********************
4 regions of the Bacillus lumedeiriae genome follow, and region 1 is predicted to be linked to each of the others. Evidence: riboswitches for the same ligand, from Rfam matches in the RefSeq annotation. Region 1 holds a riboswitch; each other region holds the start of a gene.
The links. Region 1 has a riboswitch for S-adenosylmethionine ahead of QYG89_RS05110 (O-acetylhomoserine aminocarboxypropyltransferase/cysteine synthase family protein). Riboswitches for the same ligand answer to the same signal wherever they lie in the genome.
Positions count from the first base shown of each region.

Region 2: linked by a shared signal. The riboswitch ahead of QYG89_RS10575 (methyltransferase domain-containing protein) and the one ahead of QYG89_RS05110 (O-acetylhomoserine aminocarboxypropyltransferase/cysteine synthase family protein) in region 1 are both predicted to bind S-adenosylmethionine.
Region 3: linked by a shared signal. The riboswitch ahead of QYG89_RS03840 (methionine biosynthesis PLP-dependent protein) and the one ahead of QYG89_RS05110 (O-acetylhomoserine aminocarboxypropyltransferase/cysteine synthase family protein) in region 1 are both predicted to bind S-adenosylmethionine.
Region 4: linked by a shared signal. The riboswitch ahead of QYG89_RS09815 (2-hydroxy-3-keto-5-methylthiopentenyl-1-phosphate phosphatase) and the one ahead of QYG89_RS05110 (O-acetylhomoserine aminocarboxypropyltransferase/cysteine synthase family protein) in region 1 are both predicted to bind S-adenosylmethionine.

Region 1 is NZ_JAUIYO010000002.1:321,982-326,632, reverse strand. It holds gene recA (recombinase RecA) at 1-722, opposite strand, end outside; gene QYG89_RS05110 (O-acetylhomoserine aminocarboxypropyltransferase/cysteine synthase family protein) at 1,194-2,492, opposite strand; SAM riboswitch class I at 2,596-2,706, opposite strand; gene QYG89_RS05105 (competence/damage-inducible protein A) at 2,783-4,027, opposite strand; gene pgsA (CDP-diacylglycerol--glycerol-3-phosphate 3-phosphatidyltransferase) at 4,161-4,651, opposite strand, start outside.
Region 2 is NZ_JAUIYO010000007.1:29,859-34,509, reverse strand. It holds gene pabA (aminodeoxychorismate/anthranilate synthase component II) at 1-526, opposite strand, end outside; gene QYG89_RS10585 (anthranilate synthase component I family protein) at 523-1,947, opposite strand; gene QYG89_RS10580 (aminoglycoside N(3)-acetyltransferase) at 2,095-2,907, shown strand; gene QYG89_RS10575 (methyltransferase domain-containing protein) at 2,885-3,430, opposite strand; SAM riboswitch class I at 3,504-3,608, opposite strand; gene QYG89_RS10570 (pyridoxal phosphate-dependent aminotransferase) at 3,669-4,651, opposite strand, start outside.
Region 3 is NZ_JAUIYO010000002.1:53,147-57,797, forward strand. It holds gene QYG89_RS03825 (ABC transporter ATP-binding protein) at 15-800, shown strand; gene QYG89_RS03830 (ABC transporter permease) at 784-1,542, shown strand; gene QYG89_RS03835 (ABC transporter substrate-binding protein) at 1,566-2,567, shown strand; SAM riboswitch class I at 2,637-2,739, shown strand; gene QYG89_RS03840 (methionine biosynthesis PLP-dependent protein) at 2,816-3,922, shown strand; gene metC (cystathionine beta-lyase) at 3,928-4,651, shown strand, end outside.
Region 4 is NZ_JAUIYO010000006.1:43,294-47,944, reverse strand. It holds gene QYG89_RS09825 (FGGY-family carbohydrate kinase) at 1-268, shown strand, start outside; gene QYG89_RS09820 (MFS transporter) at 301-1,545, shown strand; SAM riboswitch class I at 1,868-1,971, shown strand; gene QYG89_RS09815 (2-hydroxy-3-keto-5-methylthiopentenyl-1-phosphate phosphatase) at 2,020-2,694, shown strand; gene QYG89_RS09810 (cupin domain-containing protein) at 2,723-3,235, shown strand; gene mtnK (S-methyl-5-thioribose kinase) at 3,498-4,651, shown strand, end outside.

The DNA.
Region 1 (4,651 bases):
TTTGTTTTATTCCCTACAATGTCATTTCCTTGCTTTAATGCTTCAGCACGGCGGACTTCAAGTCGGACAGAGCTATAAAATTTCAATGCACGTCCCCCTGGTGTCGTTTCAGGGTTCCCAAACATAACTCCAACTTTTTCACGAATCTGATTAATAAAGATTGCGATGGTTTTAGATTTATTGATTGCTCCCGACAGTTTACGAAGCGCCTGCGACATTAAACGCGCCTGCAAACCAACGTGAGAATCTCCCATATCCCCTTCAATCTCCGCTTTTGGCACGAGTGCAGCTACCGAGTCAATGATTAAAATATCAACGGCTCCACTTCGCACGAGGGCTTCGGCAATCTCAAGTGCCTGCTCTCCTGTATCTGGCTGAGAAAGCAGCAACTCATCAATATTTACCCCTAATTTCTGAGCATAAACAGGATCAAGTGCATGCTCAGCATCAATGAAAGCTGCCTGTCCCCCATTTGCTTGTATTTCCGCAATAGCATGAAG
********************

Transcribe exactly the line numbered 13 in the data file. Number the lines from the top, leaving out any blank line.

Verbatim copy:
TTTGTTTTATTCCCTACAATGTCATTTCCTTGCTTTAATGCTTCAGCACGGCGGACTTCAAGTCGGACAGAGCTATAAAATTTCAATGCACGTCCCCCTGGTGTCGTTTCAGGGTTCCCAAACATAACTCCAACTTTTTCACGAATCTGATTAATAAAGATTGCGATGGTTTTAGATTTATTGATTGCTCCCGACAGTTTACGAAGCGCCTGCGACATTAAACGCGCCTGCAAACCAACGTGAGAATCTCCCATATCCCCTTCAATCTCCGCTTTTGGCACGAGTGCAGCTACCGAGTCAATGATTAAAATATCAACGGCTCCACTTCGCACGAGGGCTTCGGCAATCTCAAGTGCCTGCTCTCCTGTATCTGGCTGAGAAAGCAGCAACTCATCAATATTTACCCCTAATTTCTGAGCATAAACAGGATCAAGTGCATGCTCAGCATCAATGAAAGCTGCCTGTCCCCCATTTGCTTGTATTTCCGCAATAGCATGAAG